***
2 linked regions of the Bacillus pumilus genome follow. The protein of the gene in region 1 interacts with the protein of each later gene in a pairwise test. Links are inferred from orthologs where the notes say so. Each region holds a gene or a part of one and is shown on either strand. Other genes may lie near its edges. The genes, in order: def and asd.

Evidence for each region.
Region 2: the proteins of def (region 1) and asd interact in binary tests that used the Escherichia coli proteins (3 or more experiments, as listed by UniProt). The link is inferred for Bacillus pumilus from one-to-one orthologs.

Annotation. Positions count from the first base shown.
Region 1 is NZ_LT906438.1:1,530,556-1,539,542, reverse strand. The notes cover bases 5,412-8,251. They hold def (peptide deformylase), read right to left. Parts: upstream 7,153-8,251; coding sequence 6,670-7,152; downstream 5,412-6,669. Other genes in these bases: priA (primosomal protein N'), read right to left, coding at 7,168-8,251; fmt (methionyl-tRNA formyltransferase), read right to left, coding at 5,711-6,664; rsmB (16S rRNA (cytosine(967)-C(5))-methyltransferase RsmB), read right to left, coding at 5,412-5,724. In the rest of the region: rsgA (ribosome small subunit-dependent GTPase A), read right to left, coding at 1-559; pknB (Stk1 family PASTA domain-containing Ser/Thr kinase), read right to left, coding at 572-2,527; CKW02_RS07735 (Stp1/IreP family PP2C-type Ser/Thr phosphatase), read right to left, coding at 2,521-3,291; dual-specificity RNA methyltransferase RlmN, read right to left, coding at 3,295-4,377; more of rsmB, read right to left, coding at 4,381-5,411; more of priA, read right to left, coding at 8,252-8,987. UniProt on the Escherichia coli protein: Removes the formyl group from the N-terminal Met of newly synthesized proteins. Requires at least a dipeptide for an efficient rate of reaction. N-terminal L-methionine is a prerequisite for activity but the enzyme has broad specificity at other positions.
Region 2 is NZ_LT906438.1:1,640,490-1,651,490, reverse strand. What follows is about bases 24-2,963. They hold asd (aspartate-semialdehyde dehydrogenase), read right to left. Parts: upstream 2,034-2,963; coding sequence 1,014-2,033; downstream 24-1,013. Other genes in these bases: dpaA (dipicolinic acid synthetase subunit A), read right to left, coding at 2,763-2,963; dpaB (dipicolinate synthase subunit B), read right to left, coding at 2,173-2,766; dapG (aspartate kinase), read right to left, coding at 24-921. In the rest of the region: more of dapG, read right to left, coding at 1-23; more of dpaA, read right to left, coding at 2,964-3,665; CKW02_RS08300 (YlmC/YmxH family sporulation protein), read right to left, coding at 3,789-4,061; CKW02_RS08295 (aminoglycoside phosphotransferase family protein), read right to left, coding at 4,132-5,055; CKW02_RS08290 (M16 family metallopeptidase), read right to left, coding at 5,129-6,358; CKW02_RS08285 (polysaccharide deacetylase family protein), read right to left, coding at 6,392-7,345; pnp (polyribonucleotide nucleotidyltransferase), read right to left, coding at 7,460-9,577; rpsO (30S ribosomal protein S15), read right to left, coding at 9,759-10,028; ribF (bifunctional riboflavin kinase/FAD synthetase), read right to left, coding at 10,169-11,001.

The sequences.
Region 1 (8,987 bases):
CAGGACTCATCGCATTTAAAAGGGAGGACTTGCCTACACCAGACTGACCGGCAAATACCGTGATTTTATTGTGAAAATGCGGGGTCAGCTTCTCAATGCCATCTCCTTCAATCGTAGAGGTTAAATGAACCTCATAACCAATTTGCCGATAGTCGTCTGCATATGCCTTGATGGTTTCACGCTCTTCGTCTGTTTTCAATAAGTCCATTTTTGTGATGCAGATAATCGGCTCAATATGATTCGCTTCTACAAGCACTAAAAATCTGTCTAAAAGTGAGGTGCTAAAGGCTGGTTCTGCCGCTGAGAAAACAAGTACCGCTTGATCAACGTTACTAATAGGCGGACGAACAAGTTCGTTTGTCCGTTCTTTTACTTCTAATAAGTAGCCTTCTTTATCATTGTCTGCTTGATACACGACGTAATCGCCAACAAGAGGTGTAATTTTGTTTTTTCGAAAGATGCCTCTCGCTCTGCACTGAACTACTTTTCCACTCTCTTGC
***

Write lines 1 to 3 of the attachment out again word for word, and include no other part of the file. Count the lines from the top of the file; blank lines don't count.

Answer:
2 linked regions of the Bacillus pumilus genome follow. The protein of the gene in region 1 interacts with the protein of each later gene in a pairwise test. Links are inferred from orthologs where the notes say so. Each region holds a gene or a part of one and is shown on either strand. Other genes may lie near its edges. The genes, in order: def and asd.

Evidence for each region.
Region 2: the proteins of def (region 1) and asd interact in binary tests that used the Escherichia coli proteins (3 or more experiments, as listed by UniProt). The link is inferred for Bacillus pumilus from one-to-one orthologs.